Now is the right time to become an American Federation of Musicians member. From ragtime to rap, from the early phonograph to today's digital recordings, the AFM has been there for its members. And now there are more benefits available to AFM members than ever before, including a multi-million dollar pension fund, excellent contract protection, instrument and travelers insurance, work referral programs and access to licensed booking agents to keep you working.
As an AFM member, you are part of a membership of more than 80,000 musicians. Experience has proven that collective activity on behalf of individuals with similar interests is the most effective way to achieve a goal. The AFM can negotiate agreements and administer contracts, procure valuable benefits and achieve legislative goals. A single musician has no such power.
The AFM has a proud history of managing change rather than being victimized by it. We find strength in adversity, and when the going gets tough, we get creative - all on your behalf.
Like the industry, the AFM is also changing and evolving, and its policies and programs will move in new directions dictated by its members. As a member, you will determine these directions through your interest and involvement. Your membership card will be your key to participation in governing your union, keeping it responsive to your needs and enabling it to serve you better. To become a member now, visit www.afm.org/join.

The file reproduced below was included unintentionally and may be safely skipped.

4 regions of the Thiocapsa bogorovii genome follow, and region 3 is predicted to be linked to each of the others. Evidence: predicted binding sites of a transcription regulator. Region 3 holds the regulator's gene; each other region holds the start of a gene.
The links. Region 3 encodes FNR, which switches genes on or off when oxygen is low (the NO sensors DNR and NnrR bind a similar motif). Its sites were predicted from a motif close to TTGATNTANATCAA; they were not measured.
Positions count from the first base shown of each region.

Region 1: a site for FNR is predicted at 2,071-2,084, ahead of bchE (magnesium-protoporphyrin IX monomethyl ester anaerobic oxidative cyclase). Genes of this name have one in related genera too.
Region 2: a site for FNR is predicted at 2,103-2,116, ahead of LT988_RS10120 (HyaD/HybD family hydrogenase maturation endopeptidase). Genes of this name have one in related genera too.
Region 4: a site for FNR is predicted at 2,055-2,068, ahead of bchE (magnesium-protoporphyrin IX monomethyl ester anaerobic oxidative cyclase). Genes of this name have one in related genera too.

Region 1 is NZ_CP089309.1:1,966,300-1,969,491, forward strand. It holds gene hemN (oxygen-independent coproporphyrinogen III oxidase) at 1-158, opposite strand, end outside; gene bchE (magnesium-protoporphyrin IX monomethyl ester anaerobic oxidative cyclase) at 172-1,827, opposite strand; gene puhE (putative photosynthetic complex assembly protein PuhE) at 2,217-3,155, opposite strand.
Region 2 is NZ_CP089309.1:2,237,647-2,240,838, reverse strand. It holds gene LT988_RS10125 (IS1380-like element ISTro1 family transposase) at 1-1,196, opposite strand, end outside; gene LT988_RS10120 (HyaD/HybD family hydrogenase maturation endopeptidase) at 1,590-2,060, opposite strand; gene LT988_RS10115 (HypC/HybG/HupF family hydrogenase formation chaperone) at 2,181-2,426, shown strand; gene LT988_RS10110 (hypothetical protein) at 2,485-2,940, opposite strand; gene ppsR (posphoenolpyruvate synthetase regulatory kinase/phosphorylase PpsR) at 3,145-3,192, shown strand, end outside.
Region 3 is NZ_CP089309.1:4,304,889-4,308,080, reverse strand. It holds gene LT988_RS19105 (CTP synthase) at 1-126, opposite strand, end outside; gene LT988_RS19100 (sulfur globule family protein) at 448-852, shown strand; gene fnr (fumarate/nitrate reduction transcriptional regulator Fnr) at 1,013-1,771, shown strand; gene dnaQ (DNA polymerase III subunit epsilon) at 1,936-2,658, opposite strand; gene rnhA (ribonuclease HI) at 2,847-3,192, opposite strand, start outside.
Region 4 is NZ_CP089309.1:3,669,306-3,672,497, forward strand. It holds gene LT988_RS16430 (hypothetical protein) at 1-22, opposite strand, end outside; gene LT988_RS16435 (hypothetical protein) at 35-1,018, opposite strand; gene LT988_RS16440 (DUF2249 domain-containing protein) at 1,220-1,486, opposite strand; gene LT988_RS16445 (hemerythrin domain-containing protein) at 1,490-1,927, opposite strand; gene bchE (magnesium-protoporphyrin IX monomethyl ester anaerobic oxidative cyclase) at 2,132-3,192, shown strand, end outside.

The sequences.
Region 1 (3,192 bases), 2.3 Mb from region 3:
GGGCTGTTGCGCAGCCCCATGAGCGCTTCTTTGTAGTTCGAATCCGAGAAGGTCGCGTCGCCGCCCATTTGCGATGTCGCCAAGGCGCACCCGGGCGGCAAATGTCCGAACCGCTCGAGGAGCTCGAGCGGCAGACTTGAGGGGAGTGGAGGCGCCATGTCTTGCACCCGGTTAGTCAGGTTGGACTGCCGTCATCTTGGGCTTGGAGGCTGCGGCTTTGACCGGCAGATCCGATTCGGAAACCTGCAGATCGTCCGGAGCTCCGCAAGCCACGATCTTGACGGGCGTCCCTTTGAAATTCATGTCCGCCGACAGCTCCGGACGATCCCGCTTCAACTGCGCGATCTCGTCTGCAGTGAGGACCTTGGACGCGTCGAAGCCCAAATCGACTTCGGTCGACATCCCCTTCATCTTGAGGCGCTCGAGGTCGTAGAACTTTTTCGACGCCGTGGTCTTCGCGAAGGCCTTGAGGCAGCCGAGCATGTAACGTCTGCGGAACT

May 22, 2016IM -
The stories are strangely familiar: adjunct professors fighting for better wages and working conditions—not unlike fast-food employees fighting for minimum wage. The workload for fulltime professors and adjuncts is nearly identical, but the starting salary for full-time professors at most institutions is typically three to four times higher than an adjunct.
According to an AAUP survey of part-time faculty members, adjunct professors earned a median of $2,700 per semester in 2012-2013. A March 2015 survey conducted by Pacific Standard among nearly 500 adjuncts found that a majority earn less than $20,000 a year from teaching. In addition to working at other jobs to supplement their teaching income, a report out of UC Berkeley Labor Center found that 25% of all part-time college faculty members receive some sort of public assistance, such as Medicaid or food stamps. A widely cited article last year from Salon.com reported that many adjuncts earn less than the federal minimum wage. Unless they work 30 hours or more at a single college, they are not eligible for health insurance or other benefits.